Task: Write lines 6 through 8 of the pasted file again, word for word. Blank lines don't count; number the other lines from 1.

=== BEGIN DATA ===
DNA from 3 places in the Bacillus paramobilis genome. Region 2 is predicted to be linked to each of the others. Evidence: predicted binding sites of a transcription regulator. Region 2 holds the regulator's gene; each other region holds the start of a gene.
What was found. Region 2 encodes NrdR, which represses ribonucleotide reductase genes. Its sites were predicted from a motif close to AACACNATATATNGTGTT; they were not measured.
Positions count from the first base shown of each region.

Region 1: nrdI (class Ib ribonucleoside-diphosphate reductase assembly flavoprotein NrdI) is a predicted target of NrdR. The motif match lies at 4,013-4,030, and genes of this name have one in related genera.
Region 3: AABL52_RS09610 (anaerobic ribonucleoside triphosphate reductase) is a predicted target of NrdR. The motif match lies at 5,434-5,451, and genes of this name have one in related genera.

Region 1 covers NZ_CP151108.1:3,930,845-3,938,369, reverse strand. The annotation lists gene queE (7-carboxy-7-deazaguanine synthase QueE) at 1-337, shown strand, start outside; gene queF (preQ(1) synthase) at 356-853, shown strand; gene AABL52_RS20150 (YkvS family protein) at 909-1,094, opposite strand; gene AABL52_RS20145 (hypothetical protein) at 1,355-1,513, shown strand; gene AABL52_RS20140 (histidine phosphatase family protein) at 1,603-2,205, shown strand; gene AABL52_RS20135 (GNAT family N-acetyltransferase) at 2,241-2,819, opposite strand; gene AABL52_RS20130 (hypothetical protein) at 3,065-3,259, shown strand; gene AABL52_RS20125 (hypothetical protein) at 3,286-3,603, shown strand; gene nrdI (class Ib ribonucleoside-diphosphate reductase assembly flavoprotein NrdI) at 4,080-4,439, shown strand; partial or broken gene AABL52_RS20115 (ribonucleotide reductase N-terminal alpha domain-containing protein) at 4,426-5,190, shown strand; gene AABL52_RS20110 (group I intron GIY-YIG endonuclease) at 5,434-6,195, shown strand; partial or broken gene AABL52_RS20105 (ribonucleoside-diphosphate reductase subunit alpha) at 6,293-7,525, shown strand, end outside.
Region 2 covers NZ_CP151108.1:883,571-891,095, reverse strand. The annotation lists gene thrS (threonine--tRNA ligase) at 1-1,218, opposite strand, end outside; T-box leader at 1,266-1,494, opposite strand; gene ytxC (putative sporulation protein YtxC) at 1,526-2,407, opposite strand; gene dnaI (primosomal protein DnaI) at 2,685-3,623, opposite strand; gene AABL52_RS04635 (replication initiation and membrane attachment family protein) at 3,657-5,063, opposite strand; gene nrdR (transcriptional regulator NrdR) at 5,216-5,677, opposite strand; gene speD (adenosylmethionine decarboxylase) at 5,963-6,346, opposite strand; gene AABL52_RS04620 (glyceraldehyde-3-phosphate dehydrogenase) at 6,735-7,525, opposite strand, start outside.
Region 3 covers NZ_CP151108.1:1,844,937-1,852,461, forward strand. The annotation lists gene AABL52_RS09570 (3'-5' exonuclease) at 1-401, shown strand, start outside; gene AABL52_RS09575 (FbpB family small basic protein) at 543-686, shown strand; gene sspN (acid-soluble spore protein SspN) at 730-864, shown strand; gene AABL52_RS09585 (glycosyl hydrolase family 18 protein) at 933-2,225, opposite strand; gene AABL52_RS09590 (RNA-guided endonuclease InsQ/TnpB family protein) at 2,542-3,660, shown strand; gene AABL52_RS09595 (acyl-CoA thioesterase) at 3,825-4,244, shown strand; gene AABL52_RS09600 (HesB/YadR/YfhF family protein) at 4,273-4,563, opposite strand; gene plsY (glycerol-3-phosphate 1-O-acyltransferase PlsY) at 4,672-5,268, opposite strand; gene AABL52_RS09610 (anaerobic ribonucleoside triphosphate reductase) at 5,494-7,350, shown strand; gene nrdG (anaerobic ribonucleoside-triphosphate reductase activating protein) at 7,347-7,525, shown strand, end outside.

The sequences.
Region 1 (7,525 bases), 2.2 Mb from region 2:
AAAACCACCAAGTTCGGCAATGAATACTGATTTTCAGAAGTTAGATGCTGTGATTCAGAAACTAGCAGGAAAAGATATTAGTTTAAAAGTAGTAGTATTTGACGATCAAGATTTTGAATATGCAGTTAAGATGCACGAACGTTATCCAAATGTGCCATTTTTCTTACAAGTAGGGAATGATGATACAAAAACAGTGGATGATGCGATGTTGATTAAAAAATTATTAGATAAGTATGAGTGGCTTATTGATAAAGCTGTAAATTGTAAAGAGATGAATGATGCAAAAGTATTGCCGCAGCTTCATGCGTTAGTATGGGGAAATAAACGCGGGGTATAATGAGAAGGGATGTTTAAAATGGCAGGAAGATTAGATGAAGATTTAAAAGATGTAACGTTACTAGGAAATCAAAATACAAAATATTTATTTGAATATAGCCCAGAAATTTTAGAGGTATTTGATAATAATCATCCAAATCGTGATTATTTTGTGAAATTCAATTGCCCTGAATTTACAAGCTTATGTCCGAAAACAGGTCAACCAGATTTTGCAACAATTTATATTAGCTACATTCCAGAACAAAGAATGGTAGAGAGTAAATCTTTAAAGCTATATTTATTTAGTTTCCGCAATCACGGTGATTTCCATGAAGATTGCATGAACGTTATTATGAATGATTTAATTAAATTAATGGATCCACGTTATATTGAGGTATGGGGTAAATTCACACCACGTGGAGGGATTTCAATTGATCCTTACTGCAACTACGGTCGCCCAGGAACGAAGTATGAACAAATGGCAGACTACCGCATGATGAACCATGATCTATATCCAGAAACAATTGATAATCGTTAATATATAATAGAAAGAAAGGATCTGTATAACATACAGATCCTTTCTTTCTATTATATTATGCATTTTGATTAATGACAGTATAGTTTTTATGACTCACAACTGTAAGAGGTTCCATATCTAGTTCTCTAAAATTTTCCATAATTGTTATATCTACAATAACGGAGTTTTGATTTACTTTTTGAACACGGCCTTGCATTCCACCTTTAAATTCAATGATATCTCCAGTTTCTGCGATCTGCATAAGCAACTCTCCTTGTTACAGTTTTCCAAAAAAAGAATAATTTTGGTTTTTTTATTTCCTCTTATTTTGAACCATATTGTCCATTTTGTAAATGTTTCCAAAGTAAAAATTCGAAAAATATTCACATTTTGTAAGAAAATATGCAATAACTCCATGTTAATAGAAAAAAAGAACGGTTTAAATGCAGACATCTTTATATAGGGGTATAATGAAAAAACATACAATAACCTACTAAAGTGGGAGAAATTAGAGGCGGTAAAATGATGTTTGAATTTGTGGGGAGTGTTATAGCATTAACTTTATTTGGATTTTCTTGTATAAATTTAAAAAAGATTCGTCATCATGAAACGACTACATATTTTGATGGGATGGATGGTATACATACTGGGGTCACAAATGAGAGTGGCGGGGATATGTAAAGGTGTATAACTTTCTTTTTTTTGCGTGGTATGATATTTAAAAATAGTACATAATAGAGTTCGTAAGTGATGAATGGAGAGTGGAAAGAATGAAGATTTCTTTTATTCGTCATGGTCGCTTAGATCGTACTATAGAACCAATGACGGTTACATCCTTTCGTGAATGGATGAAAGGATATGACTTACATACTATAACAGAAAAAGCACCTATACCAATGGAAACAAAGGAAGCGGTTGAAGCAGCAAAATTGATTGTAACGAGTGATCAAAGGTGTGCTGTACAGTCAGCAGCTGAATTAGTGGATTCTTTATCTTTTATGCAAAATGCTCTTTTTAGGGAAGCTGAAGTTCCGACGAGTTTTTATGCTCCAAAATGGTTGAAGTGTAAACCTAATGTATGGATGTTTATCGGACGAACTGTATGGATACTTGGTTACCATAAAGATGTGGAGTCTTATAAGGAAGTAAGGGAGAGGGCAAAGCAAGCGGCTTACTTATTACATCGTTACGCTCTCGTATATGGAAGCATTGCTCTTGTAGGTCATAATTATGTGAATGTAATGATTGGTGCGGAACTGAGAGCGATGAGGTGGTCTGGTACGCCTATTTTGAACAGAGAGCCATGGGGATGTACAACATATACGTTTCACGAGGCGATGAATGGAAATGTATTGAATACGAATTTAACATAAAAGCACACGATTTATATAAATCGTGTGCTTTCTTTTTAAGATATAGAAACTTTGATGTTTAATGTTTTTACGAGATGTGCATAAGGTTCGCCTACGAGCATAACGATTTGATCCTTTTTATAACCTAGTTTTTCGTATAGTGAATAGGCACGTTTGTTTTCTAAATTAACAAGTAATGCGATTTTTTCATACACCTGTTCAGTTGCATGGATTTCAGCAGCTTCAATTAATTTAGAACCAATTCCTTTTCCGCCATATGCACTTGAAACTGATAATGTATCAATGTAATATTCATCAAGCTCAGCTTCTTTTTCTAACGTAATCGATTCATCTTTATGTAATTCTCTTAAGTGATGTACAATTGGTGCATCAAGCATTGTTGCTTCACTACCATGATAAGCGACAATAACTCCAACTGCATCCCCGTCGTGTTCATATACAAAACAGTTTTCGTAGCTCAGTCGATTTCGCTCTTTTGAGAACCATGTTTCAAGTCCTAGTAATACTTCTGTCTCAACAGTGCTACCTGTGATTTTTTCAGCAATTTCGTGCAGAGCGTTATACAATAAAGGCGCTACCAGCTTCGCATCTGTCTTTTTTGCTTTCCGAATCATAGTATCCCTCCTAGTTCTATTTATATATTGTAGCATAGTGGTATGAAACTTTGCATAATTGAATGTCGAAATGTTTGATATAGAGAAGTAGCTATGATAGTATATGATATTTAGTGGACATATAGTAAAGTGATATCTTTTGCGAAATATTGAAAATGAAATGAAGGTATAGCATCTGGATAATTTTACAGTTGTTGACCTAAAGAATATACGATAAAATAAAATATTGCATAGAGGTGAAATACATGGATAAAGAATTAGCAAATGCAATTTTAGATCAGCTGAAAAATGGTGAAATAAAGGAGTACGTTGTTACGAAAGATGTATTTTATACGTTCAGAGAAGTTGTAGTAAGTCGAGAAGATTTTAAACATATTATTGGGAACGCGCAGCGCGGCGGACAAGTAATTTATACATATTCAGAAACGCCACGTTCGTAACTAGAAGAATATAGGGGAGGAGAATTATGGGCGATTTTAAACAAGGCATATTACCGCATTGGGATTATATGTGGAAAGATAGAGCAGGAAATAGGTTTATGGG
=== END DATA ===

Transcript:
Region 1 covers NZ_CP151108.1:3,930,845-3,938,369, reverse strand. The annotation lists gene queE (7-carboxy-7-deazaguanine synthase QueE) at 1-337, shown strand, start outside; gene queF (preQ(1) synthase) at 356-853, shown strand; gene AABL52_RS20150 (YkvS family protein) at 909-1,094, opposite strand; gene AABL52_RS20145 (hypothetical protein) at 1,355-1,513, shown strand; gene AABL52_RS20140 (histidine phosphatase family protein) at 1,603-2,205, shown strand; gene AABL52_RS20135 (GNAT family N-acetyltransferase) at 2,241-2,819, opposite strand; gene AABL52_RS20130 (hypothetical protein) at 3,065-3,259, shown strand; gene AABL52_RS20125 (hypothetical protein) at 3,286-3,603, shown strand; gene nrdI (class Ib ribonucleoside-diphosphate reductase assembly flavoprotein NrdI) at 4,080-4,439, shown strand; partial or broken gene AABL52_RS20115 (ribonucleotide reductase N-terminal alpha domain-containing protein) at 4,426-5,190, shown strand; gene AABL52_RS20110 (group I intron GIY-YIG endonuclease) at 5,434-6,195, shown strand; partial or broken gene AABL52_RS20105 (ribonucleoside-diphosphate reductase subunit alpha) at 6,293-7,525, shown strand, end outside.
Region 2 covers NZ_CP151108.1:883,571-891,095, reverse strand. The annotation lists gene thrS (threonine--tRNA ligase) at 1-1,218, opposite strand, end outside; T-box leader at 1,266-1,494, opposite strand; gene ytxC (putative sporulation protein YtxC) at 1,526-2,407, opposite strand; gene dnaI (primosomal protein DnaI) at 2,685-3,623, opposite strand; gene AABL52_RS04635 (replication initiation and membrane attachment family protein) at 3,657-5,063, opposite strand; gene nrdR (transcriptional regulator NrdR) at 5,216-5,677, opposite strand; gene speD (adenosylmethionine decarboxylase) at 5,963-6,346, opposite strand; gene AABL52_RS04620 (glyceraldehyde-3-phosphate dehydrogenase) at 6,735-7,525, opposite strand, start outside.
Region 3 covers NZ_CP151108.1:1,844,937-1,852,461, forward strand. The annotation lists gene AABL52_RS09570 (3'-5' exonuclease) at 1-401, shown strand, start outside; gene AABL52_RS09575 (FbpB family small basic protein) at 543-686, shown strand; gene sspN (acid-soluble spore protein SspN) at 730-864, shown strand; gene AABL52_RS09585 (glycosyl hydrolase family 18 protein) at 933-2,225, opposite strand; gene AABL52_RS09590 (RNA-guided endonuclease InsQ/TnpB family protein) at 2,542-3,660, shown strand; gene AABL52_RS09595 (acyl-CoA thioesterase) at 3,825-4,244, shown strand; gene AABL52_RS09600 (HesB/YadR/YfhF family protein) at 4,273-4,563, opposite strand; gene plsY (glycerol-3-phosphate 1-O-acyltransferase PlsY) at 4,672-5,268, opposite strand; gene AABL52_RS09610 (anaerobic ribonucleoside triphosphate reductase) at 5,494-7,350, shown strand; gene nrdG (anaerobic ribonucleoside-triphosphate reductase activating protein) at 7,347-7,525, shown strand, end outside.